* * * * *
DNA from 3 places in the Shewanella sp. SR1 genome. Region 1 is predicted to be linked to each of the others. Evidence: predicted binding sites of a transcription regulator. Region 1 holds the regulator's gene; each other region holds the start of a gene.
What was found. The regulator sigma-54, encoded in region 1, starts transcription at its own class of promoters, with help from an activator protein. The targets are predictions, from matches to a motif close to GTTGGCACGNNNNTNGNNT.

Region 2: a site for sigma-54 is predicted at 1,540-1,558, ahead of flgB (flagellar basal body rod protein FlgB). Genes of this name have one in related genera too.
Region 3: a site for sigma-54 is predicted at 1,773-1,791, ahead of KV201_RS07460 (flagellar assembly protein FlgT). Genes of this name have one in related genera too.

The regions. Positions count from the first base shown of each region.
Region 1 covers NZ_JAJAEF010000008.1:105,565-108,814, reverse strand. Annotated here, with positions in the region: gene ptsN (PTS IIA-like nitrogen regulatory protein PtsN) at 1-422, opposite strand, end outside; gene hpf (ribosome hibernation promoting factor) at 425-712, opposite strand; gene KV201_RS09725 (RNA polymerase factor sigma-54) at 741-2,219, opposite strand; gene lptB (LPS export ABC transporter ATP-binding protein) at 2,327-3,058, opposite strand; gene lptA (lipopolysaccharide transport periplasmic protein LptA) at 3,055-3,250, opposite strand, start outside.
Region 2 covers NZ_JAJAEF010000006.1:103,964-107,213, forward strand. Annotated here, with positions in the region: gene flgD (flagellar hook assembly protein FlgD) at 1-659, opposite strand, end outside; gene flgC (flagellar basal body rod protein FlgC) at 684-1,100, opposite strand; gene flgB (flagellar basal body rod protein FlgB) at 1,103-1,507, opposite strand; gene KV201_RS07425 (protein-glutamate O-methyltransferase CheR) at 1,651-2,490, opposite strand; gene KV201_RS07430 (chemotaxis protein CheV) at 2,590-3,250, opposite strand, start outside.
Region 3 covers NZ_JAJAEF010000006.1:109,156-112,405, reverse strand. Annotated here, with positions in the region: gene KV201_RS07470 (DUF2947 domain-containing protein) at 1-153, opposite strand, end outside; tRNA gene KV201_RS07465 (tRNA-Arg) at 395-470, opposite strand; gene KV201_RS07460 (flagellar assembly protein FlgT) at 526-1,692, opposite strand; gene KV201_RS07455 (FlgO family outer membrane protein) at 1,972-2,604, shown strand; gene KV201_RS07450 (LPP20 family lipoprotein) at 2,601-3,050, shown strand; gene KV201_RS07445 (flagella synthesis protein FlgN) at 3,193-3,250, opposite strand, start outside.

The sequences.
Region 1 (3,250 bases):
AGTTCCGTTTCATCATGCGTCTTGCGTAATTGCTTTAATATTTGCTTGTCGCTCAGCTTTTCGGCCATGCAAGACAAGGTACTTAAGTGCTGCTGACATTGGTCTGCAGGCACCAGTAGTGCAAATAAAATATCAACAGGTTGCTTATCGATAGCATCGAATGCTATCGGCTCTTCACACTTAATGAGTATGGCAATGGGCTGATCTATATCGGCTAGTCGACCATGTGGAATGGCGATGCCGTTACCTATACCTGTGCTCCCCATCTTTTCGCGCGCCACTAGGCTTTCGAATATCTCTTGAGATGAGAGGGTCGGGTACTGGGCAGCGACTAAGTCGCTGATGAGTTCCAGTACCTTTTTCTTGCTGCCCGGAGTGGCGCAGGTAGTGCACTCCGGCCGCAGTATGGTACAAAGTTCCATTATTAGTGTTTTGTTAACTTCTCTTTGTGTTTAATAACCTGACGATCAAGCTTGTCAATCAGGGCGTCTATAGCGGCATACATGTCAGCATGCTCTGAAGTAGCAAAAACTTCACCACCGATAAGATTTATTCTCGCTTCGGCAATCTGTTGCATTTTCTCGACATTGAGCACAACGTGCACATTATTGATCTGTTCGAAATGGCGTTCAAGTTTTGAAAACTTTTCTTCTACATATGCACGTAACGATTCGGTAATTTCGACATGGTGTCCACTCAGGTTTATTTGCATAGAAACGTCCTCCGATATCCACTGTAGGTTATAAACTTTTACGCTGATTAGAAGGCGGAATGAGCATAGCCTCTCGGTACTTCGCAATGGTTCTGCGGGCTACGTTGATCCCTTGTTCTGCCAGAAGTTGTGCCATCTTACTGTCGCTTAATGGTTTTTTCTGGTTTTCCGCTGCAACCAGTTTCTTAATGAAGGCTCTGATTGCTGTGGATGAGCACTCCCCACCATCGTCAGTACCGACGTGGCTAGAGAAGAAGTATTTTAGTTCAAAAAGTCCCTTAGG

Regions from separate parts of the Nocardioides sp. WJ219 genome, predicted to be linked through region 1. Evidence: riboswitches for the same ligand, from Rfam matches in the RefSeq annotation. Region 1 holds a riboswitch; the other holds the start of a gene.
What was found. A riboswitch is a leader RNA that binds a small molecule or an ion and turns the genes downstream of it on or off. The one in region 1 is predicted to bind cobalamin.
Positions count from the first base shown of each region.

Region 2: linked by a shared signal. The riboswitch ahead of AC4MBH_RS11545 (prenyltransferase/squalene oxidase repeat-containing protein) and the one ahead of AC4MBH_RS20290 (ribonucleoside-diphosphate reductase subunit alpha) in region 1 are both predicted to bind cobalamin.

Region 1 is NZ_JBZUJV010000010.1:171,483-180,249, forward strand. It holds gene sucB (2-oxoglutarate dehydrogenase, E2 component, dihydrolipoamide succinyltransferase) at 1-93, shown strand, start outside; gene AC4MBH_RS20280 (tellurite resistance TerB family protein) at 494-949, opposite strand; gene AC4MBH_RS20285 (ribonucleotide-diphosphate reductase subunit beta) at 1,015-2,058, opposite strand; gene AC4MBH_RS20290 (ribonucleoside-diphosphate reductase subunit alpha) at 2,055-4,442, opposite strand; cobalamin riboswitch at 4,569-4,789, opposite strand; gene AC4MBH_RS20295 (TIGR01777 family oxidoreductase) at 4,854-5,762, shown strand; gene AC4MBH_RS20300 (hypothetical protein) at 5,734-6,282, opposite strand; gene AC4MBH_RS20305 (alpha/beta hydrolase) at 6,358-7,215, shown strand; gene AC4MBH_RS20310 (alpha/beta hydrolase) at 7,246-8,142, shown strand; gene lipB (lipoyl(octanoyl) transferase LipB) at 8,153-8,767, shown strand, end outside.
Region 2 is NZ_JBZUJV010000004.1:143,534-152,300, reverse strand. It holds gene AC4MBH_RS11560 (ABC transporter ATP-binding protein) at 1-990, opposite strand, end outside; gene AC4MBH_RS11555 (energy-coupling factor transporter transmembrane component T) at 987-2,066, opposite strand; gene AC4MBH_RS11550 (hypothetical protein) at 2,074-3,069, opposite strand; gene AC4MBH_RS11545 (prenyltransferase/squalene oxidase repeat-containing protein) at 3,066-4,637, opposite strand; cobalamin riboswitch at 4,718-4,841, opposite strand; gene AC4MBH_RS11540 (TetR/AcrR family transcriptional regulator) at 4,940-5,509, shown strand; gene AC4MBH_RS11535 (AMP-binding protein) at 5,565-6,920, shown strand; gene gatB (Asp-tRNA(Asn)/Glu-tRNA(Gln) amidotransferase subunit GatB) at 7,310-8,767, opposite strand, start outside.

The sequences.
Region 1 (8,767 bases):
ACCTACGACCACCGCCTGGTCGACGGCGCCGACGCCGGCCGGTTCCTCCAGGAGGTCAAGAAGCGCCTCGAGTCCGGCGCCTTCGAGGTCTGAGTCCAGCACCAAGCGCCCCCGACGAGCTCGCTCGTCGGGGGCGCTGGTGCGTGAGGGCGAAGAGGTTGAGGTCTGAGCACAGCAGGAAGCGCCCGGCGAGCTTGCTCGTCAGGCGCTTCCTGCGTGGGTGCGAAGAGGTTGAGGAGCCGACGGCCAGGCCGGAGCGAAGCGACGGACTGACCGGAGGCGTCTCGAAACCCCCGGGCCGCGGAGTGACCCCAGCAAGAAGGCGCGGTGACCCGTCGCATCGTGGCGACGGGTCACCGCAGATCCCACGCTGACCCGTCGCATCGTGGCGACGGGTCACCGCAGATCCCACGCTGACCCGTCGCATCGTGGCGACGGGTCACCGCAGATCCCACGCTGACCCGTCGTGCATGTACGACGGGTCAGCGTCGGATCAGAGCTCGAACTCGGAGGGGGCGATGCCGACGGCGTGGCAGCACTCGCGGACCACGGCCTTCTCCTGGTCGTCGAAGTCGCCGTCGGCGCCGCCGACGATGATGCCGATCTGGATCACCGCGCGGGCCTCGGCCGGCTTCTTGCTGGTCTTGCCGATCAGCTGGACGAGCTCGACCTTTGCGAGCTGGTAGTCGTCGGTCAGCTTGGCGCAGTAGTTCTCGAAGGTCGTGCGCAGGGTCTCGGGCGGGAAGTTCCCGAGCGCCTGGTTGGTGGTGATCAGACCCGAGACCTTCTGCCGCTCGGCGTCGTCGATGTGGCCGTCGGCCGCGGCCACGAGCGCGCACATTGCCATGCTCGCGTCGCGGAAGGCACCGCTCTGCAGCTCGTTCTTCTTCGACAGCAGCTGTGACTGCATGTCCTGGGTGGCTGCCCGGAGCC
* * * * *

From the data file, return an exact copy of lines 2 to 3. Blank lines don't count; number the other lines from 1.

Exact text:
What was found. The regulator sigma-54, encoded in region 1, starts transcription at its own class of promoters, with help from an activator protein. The targets are predictions, from matches to a motif close to GTTGGCACGNNNNTNGNNT.

Region 2: a site for sigma-54 is predicted at 1,540-1,558, ahead of flgB (flagellar basal body rod protein FlgB). Genes of this name have one in related genera too.